JC:HEM began in 2006 through a collaborative project between the Jesuit Refugee Service (JRS) and Mary MacFarland, Ph.D., and her colleagues at Regis University. “We couldn’t start everywhere, so we started in three places,” said Dr. MacFarland in a 2013 TEDx talk at Georgetown University.
Kakuma was one of those three places (as was Dzaleka, Malawi, and Aleppo, Syria, which — since the military conflict in that country — has moved to Amman, Jordan). Kakuma accommodates roughly 100,000 refugees from nine different countries who fled their native land because of war, starvation and religious persecution, among other reasons. “They live in conditions we can’t even imagine,” said Dr. Petsas.
JC:HEM considers these people, who are prospective students, “at the margins.” The organization recently expanded to teach in refugee sites in Chad, Afghanistan and Burma. “For many of the refugee students, this is their only chance to escape their daily reality,” said Dr. Balagyozyan.
The camps are large and often operate like small cities. There are businesses and buses, for example. Being business-savvy is important for both short- and long-term residents. For this reason, the economics course in JC:HEM’s Diploma in Liberal Studies program is now very popular.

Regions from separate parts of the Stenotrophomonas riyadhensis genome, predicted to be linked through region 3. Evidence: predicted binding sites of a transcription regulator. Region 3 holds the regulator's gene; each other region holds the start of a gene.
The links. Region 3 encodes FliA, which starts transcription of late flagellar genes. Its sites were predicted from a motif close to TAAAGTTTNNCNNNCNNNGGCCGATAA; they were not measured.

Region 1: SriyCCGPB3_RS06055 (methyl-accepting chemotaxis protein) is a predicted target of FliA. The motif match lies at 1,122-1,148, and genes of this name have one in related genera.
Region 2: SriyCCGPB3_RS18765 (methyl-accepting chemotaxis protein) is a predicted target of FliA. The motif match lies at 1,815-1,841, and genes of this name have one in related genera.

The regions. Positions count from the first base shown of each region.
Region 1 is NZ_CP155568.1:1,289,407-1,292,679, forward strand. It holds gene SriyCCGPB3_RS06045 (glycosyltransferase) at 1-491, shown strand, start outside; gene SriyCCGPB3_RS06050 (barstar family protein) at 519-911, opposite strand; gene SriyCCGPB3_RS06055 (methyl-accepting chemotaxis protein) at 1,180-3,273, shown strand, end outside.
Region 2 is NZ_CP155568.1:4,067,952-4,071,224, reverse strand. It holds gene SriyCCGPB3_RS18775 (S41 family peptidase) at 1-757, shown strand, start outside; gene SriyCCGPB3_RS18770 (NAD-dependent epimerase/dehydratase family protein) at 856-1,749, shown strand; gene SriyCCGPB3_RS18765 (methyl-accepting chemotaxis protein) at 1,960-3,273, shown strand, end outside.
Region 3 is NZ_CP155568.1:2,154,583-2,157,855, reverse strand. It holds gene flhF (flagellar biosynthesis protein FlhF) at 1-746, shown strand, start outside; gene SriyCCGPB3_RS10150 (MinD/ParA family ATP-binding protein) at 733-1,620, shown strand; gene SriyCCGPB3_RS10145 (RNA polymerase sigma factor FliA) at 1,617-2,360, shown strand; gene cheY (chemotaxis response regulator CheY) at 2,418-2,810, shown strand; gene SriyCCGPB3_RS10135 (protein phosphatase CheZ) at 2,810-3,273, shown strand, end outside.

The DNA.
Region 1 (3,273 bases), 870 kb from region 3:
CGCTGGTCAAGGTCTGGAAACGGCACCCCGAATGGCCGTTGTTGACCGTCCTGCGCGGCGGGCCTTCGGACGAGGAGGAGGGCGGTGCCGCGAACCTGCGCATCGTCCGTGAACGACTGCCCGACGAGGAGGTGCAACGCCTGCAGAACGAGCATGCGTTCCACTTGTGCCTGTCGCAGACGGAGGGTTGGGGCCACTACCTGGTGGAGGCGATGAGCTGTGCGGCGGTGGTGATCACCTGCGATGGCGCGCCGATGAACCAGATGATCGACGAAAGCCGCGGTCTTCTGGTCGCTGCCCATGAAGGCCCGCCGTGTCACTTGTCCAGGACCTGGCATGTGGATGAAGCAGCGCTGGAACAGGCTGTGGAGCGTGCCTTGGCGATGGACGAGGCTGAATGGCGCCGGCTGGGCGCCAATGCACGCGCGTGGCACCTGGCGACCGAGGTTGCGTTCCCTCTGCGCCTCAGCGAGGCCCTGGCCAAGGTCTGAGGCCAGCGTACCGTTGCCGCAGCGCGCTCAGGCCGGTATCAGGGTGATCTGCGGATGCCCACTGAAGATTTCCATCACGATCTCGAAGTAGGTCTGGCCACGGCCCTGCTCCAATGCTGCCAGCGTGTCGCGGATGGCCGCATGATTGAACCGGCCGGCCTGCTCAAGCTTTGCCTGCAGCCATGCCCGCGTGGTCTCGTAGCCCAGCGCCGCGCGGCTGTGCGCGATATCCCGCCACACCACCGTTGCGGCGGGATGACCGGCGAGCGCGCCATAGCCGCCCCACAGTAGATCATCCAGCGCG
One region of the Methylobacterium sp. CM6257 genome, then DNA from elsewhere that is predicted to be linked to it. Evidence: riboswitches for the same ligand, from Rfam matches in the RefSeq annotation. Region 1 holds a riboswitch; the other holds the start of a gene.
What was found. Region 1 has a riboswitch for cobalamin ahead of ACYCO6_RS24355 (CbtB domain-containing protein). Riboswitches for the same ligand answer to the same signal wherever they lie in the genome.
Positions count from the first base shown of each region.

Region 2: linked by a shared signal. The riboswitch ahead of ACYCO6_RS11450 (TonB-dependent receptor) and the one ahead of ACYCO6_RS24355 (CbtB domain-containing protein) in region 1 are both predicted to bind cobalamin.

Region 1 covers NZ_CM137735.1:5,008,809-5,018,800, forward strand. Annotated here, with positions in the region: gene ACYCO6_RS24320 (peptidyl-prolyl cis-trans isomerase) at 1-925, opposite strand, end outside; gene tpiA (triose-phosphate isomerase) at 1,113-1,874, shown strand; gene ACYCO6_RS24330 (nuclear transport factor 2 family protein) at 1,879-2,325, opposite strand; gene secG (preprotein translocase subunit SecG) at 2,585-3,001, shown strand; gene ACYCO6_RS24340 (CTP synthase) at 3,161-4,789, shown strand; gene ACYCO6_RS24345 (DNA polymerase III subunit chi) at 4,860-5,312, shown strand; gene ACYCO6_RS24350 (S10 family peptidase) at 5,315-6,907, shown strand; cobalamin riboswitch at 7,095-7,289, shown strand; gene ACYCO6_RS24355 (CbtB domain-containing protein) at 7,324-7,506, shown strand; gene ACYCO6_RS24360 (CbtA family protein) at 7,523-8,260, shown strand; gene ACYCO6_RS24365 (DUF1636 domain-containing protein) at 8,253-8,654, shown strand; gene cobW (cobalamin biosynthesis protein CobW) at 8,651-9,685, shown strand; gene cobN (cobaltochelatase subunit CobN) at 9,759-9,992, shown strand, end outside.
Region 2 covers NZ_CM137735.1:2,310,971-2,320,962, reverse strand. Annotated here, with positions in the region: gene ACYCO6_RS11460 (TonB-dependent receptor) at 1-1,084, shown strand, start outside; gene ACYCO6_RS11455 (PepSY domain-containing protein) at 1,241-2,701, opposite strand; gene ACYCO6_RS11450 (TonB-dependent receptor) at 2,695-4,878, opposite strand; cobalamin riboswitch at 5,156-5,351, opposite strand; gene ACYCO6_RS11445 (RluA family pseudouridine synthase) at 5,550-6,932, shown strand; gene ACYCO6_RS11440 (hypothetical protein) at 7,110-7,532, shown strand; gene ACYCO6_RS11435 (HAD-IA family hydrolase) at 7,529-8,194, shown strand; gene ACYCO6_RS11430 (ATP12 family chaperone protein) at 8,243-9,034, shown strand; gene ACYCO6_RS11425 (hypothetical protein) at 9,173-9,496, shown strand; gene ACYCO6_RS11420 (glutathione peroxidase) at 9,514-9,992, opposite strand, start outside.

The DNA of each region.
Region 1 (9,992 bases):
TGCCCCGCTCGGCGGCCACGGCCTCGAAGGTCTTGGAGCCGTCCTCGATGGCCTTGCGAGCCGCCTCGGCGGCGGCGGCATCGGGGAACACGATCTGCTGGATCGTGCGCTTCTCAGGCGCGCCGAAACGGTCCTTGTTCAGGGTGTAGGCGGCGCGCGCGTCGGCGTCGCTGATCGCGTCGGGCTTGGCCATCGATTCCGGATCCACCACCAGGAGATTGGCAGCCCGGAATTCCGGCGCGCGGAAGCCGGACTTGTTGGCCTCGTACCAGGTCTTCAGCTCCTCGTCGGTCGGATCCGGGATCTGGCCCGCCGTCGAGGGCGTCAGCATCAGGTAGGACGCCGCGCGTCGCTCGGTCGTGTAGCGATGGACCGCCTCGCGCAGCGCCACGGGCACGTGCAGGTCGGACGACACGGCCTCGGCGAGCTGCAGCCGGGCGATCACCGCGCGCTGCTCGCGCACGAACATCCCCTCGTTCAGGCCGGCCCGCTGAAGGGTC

Drs. Balagyozyan and Petsas co-taught their first course, Principles of Macroeconomics, in spring 2013 when JC:HEM was struggling to staff critical course needs in the Diploma in Liberal Studies program. The diploma, which was designed as a first-step to a baccalaureate degree, involves 15, three-credit courses taught by faculty teams. There are now 160 faculty and 36 partners across the U.S. There is also a certificate program. An admissions team carefully selects students for both programs.
Neil Sparnon, Ph.D., is JC:HEM’s academic coordinator and a member of the admissions team. He interviews students on-site. “Whenever I meet the students, I’m extremely struck by the fact that they are very ordinary students. You go in with a perception of them being refugees, of them being helpless, but they’re anything but,” he said.
Dr. Sparnon went on: “We need the voice of marginalized people so that not only can they benefit from higher education like you and me, but we also get to hear their voice.”
Drs. Balagyozyan and Petsas said that teaching refugee students online is not that much different than teaching Scranton students online. All of their economics students must complete assignments, take exams and use the comment board, which is a way of connecting, not only with their professors, but also with their classmates. However, on the JC:HEM online course comment board, students address one another as “brothers” or “sisters.” Drs. Balagyozyan and Petsas find this unique and heartening.
The professors have now taught several courses, and have no plans to stop. Dr. Petsas was recently named the Subject Matter Expert (SME) to lead the development of the economics course.
“We’re doing a community service,” said Dr. Petsas. “It just happens to be a global community.”